Norway got on the scoreboard early against Japan today and never looked back, winning 4-0 in the second game of today's Women's World Cup doubleheader at Soldier Field in front of 34,256. Hege Riise converted a penalty kick in the seventh minute after teammate Monica Knudsen was dragged down at the edge of the box by Hiromi Isozaki.

In a sloppy match played in steady rain and standing water, Norway clinched Group C's top spot, but not before two key players were injured. Linda Medalen was removed with a broken nose, and Ann Kristin Aarones suffered a head laceration and left the game in the 38th minute.

Japan was eliminated from the tournament before game time after amassing only one point.

"We did our job today," said Norway Coach Per-Mathias Hogmo. "We created 10 or 11 chances, scored four goals and survived our early problems where we lost two of our players. We kept our confidence and our focus and played conservatively."

Unni Lehn added some padding in the 26th minute with a brilliant one-on-one play that ended in an own goal tallied against Isozaki. Lehn swung her defender so expertly that when Lehn completed the turn her cross ricocheted off the defender's chest to land inside the near post at an acute angle.

"What can I say, I had one of those games," Lehn said. "I did not [score the goal] on purpose -- it was kind of a lucky goal."

The Norwegians did not let up. Aarones found the back of the net off another cross from Lehn in the 36th; with the ball dropping into the box and Aarones unmarked, the lithe Norwegian wheeled to intercept and then punched the ball between defender Yumi Tomei's legs and into the net.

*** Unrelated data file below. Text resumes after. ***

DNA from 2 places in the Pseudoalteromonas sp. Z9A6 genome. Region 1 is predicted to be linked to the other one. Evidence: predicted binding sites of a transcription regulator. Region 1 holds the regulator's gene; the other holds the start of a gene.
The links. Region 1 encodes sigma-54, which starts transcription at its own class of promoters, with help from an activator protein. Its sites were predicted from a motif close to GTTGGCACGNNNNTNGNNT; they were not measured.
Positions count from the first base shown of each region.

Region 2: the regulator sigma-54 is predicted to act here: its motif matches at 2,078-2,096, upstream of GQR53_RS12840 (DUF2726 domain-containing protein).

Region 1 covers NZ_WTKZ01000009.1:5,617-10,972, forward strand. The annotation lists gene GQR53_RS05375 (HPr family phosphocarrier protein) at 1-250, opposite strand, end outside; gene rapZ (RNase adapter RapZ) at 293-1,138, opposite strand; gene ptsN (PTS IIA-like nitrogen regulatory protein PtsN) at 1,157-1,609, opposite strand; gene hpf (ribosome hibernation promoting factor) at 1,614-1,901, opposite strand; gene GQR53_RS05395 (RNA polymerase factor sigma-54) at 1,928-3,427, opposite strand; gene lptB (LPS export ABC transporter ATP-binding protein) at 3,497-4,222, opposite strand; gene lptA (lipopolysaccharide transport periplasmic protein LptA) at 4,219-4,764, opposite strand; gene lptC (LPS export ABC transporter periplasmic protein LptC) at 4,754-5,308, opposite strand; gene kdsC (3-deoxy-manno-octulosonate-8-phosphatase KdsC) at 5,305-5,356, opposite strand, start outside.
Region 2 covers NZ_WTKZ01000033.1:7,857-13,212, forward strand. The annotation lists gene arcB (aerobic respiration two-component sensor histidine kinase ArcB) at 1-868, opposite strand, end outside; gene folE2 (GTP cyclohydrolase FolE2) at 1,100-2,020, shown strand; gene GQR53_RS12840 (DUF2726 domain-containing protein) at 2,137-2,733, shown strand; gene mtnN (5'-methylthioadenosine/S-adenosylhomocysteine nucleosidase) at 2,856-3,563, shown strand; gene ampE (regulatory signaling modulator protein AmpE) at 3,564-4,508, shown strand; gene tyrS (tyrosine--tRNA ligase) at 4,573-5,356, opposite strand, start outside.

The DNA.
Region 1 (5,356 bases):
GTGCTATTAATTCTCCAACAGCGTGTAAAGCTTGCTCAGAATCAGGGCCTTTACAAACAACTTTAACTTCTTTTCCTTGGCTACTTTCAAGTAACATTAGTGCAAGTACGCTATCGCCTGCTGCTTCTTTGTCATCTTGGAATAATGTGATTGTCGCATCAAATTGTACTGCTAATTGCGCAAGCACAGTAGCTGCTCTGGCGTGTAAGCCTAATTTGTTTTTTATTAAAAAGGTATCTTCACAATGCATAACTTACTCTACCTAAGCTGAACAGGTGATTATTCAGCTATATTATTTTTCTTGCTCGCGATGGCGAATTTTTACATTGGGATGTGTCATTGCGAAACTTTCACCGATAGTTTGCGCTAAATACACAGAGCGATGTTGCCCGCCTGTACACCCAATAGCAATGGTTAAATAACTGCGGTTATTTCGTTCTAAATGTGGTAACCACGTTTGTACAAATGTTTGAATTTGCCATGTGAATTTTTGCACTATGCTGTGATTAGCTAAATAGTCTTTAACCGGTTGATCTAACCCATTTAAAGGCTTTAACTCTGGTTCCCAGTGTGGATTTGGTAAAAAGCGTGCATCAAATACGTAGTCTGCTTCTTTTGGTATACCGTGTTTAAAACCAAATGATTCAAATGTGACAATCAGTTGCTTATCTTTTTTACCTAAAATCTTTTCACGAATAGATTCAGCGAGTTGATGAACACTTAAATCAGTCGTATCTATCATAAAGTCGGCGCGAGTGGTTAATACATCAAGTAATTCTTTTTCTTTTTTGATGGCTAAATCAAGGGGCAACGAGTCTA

Dagny Mellgren kept the fans' attention in the 61st minute when she converted another of Lehn's crosses with a blazing header delivered from the top of the goal box. Knudsen's goal in the 85th minute finished the scoring.

Japan hung in under difficult conditions. Never a strong passing team, any semblance of flow was lost by the poor field conditions. Both teams had to contend with large pools of water; at one point both Lehn and Isozaki slid past a ball into a pool of water after the ball had hit a puddle and skidded to a halt about five yards behind them.

Japan had a chance early in the second half when a wet ball squirted through the hands of Bente Nordby, Norway's keeper, and was pounced on by a streaking Nami Otake. Otake pushed the ball toward the line but was denied by Goril Kringen.

SWEDEN 2, GHANA 0: Sweden qualified for the quarterfinals behind two second-half goals by Victoria Svensson. The victory also moved Sweden a step closer to gaining a berth in the 2000 Olympics.

Ghana finished last in Group D, netting only a single point.

Sweden's first goal came when Svensson headed a cross-field volley from Malin Mostrom just over Ghanian keeper Memunatu Sulemana to break a scoreless tie in the 58th minute. Svensson added insurance in the 86th minute following a bizarre play in which Swedish keeper Ulrika Karlsson cleared the ball directly into a charging Elizabeth Baidu. The ball ricocheted into the crossbar and nearly went in the Swedes' net. Following the restart, Karlsson punched the ball downfield to Malin Gustaffson, who found Svensson streaking alone down the left side. Sulemana had no chance, and the ball was neatly slotted just inside the far post.

But the result may prove costly for the Swedes, who lost key scorer Hanna Ljungberg to a knee injury just five minutes after kickoff. It was not immediately known whether she would be lost for the tournament, but early indications were that she had suffered some ligament damage. Should Ljungberg be lost, it would be a huge hurdle for the Swedes to overcome in their next match, against world champion Norway.

"We're very happy with the result," Coach Marika Domanski Lyfors said. "We lost a very important player early and had to play in a different way. We weren't as good defensively without her, but we won the game anyway."

CAPTION: Ghana's Vivian Mensha (10) heads the ball away from Sweden's Cecilia Sandell. Ghana fell to 0-2-1.